Monday, March 26, 2012

New York Times Exposes For-Profit Education Scams

In a March 23 editorial the New York Times accuses for-profit colleges of leaving "students with crippling debt while furnishing them valueless degrees." It reports that federal and state investigations have uncovered "unconscionable examples of fraud" and argues that these diploma mills must be reigned in.

The editorial is below and linked here:

For-Profit Education Scams
March 23, 2012

Attorneys general from more than 20 states have joined forces to investigate for-profit colleges that too often saddle students with crippling debt while furnishing them valueless degrees. The investigations have just begun.

But it is already clear from testimony before a Senate committee that Congress must do more to rein in the schools and protect students.

For-profit colleges are typically more expensive than public colleges, which means students graduate owing more. They account for nearly half of student loan defaults, even though they enroll a little more than 10 percent of higher education students.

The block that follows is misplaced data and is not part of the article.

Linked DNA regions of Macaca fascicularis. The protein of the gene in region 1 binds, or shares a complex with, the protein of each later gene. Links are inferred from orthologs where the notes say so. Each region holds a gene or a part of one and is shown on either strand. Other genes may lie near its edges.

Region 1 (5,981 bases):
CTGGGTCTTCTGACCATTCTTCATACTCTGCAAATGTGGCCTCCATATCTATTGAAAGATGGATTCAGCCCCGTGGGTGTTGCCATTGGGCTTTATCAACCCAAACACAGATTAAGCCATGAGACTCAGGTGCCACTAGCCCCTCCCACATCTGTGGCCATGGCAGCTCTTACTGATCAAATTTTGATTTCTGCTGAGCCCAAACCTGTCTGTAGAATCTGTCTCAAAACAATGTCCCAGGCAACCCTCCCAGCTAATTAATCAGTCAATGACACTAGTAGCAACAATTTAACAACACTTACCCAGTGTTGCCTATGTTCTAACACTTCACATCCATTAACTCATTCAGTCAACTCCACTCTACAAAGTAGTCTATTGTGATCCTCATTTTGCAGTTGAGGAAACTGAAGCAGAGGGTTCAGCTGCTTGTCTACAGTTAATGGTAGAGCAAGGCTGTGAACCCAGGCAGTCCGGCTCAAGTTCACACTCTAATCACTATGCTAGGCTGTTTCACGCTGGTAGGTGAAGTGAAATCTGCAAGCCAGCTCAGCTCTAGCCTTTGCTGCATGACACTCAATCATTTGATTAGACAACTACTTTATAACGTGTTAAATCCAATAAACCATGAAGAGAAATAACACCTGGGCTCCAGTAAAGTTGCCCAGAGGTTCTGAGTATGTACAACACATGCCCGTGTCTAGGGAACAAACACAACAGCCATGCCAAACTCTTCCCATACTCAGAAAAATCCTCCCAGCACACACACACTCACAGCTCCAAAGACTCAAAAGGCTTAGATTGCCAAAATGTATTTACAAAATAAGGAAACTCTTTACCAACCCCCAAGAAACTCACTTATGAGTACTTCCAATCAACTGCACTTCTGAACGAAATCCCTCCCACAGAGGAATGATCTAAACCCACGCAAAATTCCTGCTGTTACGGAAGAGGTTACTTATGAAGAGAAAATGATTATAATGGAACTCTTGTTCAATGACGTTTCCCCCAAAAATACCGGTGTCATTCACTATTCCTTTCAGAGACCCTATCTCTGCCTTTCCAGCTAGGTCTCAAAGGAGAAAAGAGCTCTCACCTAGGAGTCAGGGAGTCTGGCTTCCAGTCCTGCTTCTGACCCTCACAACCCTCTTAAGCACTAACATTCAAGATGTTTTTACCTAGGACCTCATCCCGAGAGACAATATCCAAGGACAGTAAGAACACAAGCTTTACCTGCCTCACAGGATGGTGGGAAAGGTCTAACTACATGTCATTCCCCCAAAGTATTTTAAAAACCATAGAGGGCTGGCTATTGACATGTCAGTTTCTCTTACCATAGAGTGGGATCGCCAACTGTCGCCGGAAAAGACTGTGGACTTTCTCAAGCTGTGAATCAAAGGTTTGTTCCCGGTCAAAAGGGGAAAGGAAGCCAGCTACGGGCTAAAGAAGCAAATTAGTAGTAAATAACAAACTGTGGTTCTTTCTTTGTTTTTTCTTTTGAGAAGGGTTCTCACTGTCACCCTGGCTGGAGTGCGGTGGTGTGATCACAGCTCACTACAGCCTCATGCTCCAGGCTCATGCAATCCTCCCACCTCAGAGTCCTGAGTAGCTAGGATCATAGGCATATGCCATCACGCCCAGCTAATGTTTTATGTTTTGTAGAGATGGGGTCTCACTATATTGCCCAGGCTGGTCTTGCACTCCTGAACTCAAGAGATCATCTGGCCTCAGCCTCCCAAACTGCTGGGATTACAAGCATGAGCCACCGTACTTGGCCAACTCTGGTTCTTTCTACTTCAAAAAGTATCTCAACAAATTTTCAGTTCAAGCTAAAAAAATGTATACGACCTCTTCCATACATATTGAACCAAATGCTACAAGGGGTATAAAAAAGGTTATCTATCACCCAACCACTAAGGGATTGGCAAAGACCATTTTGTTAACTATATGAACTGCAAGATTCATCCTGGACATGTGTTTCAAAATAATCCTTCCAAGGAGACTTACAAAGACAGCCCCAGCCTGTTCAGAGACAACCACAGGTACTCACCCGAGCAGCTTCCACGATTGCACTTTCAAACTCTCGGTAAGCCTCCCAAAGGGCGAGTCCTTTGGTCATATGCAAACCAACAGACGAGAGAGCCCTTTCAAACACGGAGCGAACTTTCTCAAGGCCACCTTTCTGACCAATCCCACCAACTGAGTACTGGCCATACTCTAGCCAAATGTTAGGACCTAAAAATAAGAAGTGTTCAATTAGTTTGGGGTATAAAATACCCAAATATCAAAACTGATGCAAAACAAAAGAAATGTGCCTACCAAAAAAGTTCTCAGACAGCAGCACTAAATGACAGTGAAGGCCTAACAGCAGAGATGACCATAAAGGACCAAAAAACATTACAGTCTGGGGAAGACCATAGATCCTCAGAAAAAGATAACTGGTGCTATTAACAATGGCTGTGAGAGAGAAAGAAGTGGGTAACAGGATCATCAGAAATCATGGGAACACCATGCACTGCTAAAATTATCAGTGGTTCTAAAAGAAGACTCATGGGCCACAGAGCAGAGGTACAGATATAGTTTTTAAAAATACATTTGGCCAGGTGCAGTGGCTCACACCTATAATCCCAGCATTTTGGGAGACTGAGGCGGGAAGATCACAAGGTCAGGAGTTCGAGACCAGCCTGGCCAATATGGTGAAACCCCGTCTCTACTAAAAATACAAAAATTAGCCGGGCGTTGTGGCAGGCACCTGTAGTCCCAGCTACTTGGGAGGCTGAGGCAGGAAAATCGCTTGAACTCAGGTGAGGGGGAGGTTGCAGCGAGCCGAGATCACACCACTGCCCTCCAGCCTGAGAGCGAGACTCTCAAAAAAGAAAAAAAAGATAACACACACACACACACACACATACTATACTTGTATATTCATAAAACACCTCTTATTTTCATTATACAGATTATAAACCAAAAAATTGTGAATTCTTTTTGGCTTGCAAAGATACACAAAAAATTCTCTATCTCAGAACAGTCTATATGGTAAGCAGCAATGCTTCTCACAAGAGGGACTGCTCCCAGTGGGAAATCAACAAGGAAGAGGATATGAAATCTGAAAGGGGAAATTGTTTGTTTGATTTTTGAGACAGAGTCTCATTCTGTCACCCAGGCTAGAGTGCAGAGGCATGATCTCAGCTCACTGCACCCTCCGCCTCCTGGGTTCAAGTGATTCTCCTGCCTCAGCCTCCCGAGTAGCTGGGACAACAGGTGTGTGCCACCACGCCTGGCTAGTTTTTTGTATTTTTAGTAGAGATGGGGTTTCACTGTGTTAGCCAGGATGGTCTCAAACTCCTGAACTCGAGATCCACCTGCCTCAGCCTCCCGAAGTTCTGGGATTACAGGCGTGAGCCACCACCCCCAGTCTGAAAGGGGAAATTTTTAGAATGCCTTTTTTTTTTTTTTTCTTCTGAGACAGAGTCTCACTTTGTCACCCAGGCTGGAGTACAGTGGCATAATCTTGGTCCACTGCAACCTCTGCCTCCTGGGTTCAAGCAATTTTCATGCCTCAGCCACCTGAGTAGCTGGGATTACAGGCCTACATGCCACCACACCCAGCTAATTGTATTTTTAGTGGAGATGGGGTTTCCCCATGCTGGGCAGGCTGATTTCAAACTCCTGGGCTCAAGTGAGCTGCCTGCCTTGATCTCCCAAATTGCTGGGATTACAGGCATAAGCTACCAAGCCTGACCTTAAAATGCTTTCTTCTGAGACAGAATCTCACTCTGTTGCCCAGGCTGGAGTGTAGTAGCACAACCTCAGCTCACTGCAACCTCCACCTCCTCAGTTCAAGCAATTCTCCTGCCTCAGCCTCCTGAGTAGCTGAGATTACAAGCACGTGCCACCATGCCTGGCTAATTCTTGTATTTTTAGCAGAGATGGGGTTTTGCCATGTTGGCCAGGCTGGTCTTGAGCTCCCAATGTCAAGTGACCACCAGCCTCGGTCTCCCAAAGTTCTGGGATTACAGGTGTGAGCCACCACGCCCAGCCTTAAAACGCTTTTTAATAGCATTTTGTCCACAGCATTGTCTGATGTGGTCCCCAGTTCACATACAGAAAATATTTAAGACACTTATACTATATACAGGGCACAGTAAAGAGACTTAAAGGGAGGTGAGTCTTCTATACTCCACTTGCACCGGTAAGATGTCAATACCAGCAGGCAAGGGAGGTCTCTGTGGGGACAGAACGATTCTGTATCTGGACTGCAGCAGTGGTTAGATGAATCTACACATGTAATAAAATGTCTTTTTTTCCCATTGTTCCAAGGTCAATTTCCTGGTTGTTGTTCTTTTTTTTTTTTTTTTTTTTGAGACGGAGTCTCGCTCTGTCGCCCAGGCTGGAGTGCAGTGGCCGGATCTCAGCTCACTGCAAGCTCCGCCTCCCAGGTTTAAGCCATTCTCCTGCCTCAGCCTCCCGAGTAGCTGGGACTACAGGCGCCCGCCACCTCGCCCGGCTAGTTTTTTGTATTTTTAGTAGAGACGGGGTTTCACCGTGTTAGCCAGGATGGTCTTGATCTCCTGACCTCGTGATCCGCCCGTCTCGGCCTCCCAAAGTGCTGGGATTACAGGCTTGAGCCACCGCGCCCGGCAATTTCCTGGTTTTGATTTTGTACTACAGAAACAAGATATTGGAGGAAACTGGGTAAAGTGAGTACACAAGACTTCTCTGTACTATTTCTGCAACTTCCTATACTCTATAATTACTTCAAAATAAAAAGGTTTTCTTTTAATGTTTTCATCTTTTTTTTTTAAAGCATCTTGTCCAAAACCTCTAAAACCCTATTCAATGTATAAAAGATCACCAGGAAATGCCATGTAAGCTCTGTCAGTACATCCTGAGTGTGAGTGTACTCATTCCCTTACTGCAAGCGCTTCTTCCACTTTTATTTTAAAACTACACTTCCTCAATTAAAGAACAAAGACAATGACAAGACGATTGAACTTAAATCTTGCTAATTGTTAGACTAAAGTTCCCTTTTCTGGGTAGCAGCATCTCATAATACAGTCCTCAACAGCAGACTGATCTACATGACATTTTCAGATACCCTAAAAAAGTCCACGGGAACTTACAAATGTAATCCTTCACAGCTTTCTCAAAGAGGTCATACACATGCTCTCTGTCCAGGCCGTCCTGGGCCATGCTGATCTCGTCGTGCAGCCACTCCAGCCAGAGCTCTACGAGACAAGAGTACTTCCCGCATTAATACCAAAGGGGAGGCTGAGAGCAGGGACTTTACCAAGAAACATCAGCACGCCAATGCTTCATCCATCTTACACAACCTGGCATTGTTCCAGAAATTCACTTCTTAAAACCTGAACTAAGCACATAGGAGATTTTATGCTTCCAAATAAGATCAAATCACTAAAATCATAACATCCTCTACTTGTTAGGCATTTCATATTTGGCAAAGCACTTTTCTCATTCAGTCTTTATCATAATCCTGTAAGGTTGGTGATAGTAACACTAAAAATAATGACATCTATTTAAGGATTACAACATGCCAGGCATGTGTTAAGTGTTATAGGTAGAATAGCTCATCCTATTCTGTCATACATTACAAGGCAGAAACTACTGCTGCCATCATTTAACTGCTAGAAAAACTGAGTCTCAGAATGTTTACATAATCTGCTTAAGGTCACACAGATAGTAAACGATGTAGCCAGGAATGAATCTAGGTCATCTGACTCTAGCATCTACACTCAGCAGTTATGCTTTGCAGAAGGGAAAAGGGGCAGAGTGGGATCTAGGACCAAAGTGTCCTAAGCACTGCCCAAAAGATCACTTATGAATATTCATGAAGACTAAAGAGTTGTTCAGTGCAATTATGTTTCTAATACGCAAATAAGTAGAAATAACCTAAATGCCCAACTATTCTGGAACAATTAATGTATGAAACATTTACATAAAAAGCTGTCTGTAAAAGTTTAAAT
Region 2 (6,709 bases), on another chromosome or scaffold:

State prosecutors are uncovering unconscionable examples of fraud. Lisa Madigan, the attorney general of Illinois, testified this week that she had recently filed suit against a for-profit school that had saddled individual students with up to $80,000 in loans while promising employment with law enforcement agencies that do not recognize the school’s credentials as valid. Jack Conway, the attorney general of Kentucky who leads the multistate group, has identified two schools that went bankrupt, leaving students with loads of debt and worthless credits and still on the hook for those outstanding loans.

A bill introduced by Senator Richard Durbin, a Democrat of Illinois, would permit students to discharge their private student loans when they declare bankruptcy. Congress should also allow borrowers to have their private loans discharged when a school closes, preventing completion of the degree. (The federal loan program already allows this.) Lastly, Congress should require private lenders to make every effort to see whether students are eligible for affordable federal loans before trying to sell them more expensive private loans.